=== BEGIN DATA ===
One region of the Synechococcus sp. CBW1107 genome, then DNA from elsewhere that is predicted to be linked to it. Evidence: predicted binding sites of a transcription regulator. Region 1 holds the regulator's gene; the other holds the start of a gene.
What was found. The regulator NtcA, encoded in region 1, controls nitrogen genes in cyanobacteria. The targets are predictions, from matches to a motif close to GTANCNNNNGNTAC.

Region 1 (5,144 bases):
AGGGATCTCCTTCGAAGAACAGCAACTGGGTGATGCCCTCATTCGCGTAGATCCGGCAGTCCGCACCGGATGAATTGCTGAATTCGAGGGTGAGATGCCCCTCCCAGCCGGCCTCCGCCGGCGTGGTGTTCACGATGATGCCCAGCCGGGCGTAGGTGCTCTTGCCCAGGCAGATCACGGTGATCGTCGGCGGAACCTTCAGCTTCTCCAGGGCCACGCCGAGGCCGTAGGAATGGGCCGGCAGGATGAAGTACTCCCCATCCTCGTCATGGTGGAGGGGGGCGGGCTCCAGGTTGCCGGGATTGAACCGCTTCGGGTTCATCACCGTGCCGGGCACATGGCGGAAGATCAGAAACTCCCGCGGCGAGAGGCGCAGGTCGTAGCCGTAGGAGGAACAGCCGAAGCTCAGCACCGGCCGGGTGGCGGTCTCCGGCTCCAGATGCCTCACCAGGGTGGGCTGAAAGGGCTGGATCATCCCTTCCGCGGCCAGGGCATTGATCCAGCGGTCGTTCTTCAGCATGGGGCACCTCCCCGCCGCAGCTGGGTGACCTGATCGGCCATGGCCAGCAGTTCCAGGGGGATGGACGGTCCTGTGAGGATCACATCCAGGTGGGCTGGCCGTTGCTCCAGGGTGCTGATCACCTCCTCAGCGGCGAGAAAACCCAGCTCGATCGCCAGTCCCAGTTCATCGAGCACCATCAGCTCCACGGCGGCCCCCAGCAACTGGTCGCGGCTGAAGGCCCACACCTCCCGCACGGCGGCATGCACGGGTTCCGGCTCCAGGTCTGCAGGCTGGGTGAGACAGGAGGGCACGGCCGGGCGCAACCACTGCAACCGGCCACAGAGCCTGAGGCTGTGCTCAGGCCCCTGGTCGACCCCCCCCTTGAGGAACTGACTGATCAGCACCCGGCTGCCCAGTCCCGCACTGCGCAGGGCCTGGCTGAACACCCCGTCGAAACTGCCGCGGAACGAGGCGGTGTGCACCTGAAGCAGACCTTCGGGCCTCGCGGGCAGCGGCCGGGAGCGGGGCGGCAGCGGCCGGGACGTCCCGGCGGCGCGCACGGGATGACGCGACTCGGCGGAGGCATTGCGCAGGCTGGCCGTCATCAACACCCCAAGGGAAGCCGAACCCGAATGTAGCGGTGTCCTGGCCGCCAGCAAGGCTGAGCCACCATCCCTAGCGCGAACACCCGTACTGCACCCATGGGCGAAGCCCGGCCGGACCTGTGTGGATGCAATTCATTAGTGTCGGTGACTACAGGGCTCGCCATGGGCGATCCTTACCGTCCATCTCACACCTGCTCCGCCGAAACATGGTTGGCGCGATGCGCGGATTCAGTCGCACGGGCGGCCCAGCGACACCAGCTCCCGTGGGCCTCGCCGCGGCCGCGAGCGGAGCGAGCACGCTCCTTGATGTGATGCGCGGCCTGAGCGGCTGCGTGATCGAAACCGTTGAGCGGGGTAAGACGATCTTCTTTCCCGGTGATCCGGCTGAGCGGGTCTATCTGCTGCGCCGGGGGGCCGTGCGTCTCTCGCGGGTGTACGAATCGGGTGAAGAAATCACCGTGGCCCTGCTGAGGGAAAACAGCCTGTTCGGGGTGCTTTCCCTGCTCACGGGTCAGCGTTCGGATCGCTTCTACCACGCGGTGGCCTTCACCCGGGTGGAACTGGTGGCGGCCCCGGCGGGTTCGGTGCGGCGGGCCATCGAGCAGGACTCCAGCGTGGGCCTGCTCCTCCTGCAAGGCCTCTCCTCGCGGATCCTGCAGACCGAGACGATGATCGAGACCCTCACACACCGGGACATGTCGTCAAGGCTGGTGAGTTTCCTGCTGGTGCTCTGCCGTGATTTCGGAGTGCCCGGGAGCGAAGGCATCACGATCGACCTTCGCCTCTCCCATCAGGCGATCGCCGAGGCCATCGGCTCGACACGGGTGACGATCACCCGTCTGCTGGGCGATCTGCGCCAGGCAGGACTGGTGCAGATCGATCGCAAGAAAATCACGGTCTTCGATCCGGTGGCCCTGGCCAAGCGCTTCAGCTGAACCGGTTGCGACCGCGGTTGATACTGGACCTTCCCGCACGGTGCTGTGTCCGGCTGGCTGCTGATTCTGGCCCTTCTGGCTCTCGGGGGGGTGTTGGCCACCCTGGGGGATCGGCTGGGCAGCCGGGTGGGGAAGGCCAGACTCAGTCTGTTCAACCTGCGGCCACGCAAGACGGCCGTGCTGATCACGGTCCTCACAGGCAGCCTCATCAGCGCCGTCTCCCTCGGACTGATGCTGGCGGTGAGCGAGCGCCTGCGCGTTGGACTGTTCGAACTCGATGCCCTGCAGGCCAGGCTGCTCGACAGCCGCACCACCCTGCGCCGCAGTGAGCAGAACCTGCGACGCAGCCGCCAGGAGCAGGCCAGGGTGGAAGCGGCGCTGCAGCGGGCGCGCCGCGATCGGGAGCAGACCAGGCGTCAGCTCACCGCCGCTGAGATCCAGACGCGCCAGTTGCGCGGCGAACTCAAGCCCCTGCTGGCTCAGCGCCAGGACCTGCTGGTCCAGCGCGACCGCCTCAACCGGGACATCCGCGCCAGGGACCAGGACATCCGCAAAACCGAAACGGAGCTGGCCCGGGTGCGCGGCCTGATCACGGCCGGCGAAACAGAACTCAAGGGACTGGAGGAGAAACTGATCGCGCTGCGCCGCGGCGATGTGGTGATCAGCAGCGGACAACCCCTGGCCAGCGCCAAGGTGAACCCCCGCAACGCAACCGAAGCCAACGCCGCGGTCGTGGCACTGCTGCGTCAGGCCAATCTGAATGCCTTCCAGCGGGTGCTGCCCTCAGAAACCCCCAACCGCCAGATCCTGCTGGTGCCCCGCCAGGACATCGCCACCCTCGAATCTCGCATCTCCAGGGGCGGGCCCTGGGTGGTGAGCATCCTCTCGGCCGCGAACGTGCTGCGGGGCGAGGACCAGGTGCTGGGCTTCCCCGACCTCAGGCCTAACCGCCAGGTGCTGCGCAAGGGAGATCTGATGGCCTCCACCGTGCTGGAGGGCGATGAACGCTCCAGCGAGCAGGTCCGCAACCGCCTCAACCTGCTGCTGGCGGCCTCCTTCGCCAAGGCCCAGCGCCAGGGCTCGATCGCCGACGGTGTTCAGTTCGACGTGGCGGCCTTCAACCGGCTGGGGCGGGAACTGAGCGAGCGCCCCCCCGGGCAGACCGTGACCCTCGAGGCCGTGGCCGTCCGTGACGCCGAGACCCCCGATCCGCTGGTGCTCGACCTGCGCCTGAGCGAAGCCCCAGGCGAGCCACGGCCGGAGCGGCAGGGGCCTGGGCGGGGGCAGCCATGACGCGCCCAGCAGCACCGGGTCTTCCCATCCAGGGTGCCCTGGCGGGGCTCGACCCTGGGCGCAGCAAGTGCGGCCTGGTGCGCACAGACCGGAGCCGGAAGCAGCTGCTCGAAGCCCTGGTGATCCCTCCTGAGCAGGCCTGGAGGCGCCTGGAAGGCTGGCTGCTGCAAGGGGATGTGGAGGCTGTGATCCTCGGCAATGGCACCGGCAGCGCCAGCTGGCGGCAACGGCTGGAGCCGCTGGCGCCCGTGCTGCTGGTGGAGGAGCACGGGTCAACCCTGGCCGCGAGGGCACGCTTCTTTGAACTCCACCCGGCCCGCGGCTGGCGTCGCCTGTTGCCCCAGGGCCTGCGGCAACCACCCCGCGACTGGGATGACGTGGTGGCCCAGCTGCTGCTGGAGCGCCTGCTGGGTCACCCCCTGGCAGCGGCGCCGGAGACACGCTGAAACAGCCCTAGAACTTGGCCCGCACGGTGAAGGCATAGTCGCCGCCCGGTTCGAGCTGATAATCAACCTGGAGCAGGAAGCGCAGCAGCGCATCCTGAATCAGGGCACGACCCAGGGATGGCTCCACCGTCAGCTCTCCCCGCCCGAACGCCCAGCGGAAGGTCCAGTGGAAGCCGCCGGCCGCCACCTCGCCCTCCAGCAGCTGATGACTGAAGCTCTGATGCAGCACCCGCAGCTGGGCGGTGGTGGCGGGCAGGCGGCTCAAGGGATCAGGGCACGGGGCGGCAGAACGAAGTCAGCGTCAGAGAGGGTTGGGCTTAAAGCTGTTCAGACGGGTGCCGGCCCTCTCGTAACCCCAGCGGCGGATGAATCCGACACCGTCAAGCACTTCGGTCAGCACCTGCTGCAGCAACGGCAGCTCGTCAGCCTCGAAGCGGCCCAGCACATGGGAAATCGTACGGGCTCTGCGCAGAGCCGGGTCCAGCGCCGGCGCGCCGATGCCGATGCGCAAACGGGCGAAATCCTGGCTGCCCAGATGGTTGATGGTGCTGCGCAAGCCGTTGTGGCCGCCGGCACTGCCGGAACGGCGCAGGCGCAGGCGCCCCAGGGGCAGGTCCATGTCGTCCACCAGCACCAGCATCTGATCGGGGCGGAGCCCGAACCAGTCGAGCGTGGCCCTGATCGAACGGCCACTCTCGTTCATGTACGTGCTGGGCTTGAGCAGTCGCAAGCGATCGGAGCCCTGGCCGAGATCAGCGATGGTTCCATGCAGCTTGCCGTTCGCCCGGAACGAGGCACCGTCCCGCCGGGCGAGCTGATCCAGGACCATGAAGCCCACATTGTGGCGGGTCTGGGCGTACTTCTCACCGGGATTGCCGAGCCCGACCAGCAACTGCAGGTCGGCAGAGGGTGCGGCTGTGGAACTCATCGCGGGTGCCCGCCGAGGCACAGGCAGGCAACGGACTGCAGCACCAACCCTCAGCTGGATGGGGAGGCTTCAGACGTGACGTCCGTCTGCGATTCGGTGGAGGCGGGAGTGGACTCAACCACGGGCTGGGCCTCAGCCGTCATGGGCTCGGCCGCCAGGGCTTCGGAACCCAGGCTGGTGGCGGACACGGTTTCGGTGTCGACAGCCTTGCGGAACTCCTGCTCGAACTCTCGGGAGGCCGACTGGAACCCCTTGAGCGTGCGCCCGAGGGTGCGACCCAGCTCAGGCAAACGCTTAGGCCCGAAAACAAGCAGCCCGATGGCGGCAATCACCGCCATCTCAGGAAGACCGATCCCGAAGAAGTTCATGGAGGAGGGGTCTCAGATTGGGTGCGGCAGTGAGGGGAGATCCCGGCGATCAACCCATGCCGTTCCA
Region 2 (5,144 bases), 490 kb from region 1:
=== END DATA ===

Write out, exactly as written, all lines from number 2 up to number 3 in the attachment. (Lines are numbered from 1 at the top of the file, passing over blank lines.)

What was found. The regulator NtcA, encoded in region 1, controls nitrogen genes in cyanobacteria. The targets are predictions, from matches to a motif close to GTANCNNNNGNTAC.

Region 1 (5,144 bases):